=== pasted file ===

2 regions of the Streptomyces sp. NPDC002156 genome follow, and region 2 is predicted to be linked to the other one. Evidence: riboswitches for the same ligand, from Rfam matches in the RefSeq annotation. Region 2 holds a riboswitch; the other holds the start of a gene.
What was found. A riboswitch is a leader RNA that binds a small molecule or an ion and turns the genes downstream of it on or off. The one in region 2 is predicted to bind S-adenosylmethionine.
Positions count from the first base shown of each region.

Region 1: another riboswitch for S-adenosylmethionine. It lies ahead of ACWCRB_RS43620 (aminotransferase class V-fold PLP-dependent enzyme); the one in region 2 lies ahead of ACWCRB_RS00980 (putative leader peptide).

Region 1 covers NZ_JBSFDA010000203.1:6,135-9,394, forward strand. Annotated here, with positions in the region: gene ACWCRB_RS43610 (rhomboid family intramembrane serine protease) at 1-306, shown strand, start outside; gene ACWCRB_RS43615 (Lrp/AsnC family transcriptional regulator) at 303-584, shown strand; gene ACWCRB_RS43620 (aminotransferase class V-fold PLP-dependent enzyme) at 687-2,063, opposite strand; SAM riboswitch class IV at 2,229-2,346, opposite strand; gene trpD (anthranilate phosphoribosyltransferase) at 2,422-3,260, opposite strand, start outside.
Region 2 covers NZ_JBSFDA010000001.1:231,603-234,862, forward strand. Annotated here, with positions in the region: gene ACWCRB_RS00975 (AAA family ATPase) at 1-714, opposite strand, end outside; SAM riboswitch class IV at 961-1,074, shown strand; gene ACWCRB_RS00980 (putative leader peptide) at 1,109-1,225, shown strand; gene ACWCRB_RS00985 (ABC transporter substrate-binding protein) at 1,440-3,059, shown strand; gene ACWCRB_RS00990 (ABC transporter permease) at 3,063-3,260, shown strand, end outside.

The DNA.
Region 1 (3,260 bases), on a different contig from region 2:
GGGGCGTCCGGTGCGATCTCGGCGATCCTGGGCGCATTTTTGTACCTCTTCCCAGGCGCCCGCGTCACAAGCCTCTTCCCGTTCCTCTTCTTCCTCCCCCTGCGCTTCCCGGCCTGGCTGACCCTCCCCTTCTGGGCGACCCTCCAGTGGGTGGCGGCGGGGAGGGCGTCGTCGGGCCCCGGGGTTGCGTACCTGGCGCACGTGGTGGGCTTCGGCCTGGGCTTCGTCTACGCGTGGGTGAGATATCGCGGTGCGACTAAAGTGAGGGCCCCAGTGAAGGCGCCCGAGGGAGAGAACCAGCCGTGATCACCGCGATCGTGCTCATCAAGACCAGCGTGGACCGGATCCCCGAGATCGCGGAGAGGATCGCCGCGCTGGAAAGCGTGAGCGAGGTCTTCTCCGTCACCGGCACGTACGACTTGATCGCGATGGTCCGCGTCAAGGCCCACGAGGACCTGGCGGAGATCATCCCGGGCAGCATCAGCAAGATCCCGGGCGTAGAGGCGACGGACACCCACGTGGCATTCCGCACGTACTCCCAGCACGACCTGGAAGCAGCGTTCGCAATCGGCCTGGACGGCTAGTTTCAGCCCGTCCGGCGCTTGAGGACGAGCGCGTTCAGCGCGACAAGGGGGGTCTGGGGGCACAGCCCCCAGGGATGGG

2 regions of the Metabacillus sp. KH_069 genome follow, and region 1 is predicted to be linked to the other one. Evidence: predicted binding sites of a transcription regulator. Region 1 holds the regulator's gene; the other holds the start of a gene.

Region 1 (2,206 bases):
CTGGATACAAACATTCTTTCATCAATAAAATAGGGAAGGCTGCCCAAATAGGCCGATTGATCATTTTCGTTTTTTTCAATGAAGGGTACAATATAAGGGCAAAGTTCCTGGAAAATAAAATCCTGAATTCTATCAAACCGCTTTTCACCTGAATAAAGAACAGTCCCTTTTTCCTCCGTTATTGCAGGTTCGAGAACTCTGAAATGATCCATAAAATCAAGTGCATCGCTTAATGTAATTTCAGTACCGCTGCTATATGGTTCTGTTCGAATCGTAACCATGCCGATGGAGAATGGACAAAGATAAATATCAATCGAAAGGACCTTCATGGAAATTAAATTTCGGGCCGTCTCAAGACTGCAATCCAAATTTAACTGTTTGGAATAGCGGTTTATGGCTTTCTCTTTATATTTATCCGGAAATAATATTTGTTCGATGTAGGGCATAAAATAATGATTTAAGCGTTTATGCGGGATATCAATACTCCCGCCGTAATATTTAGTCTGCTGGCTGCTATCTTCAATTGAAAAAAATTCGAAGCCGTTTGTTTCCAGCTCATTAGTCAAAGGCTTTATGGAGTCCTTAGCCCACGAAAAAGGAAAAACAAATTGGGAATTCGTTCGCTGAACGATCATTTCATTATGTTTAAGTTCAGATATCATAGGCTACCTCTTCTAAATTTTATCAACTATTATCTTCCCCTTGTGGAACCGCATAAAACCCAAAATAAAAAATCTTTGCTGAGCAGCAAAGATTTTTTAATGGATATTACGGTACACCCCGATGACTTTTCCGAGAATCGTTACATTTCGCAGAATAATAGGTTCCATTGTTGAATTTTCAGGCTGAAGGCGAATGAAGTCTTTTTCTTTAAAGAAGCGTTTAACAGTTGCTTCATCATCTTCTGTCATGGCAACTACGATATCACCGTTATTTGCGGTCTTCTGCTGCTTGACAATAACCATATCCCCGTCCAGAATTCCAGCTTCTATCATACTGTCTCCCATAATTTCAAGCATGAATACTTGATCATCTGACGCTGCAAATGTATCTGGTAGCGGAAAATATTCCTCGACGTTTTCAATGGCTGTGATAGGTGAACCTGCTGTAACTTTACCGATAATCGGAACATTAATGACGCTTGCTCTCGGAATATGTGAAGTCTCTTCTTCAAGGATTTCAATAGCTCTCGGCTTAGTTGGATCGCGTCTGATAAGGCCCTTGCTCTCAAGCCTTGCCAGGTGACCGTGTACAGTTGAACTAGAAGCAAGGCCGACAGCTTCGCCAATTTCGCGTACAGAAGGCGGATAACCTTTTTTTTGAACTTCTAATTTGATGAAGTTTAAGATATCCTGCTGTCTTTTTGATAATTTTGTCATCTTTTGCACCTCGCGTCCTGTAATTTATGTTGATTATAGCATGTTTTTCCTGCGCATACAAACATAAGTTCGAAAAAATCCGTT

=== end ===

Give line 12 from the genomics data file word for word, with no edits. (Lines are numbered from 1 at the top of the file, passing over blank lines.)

CTGGATACAAACATTCTTTCATCAATAAAATAGGGAAGGCTGCCCAAATAGGCCGATTGATCATTTTCGTTTTTTTCAATGAAGGGTACAATATAAGGGCAAAGTTCCTGGAAAATAAAATCCTGAATTCTATCAAACCGCTTTTCACCTGAATAAAGAACAGTCCCTTTTTCCTCCGTTATTGCAGGTTCGAGAACTCTGAAATGATCCATAAAATCAAGTGCATCGCTTAATGTAATTTCAGTACCGCTGCTATATGGTTCTGTTCGAATCGTAACCATGCCGATGGAGAATGGACAAAGATAAATATCAATCGAAAGGACCTTCATGGAAATTAAATTTCGGGCCGTCTCAAGACTGCAATCCAAATTTAACTGTTTGGAATAGCGGTTTATGGCTTTCTCTTTATATTTATCCGGAAATAATATTTGTTCGATGTAGGGCATAAAATAATGATTTAAGCGTTTATGCGGGATATCAATACTCCCGCCGTAATATTTAGTCTGCTGGCTGCTATCTTCAATTGAAAAAAATTCGAAGCCGTTTGTTTCCAGCTCATTAGTCAAAGGCTTTATGGAGTCCTTAGCCCACGAAAAAGGAAAAACAAATTGGGAATTCGTTCGCTGAACGATCATTTCATTATGTTTAAGTTCAGATATCATAGGCTACCTCTTCTAAATTTTATCAACTATTATCTTCCCCTTGTGGAACCGCATAAAACCCAAAATAAAAAATCTTTGCTGAGCAGCAAAGATTTTTTAATGGATATTACGGTACACCCCGATGACTTTTCCGAGAATCGTTACATTTCGCAGAATAATAGGTTCCATTGTTGAATTTTCAGGCTGAAGGCGAATGAAGTCTTTTTCTTTAAAGAAGCGTTTAACAGTTGCTTCATCATCTTCTGTCATGGCAACTACGATATCACCGTTATTTGCGGTCTTCTGCTGCTTGACAATAACCATATCCCCGTCCAGAATTCCAGCTTCTATCATACTGTCTCCCATAATTTCAAGCATGAATACTTGATCATCTGACGCTGCAAATGTATCTGGTAGCGGAAAATATTCCTCGACGTTTTCAATGGCTGTGATAGGTGAACCTGCTGTAACTTTACCGATAATCGGAACATTAATGACGCTTGCTCTCGGAATATGTGAAGTCTCTTCTTCAAGGATTTCAATAGCTCTCGGCTTAGTTGGATCGCGTCTGATAAGGCCCTTGCTCTCAAGCCTTGCCAGGTGACCGTGTACAGTTGAACTAGAAGCAAGGCCGACAGCTTCGCCAATTTCGCGTACAGAAGGCGGATAACCTTTTTTTTGAACTTCTAATTTGATGAAGTTTAAGATATCCTGCTGTCTTTTTGATAATTTTGTCATCTTTTGCACCTCGCGTCCTGTAATTTATGTTGATTATAGCATGTTTTTCCTGCGCATACAAACATAAGTTCGAAAAAATCCGTT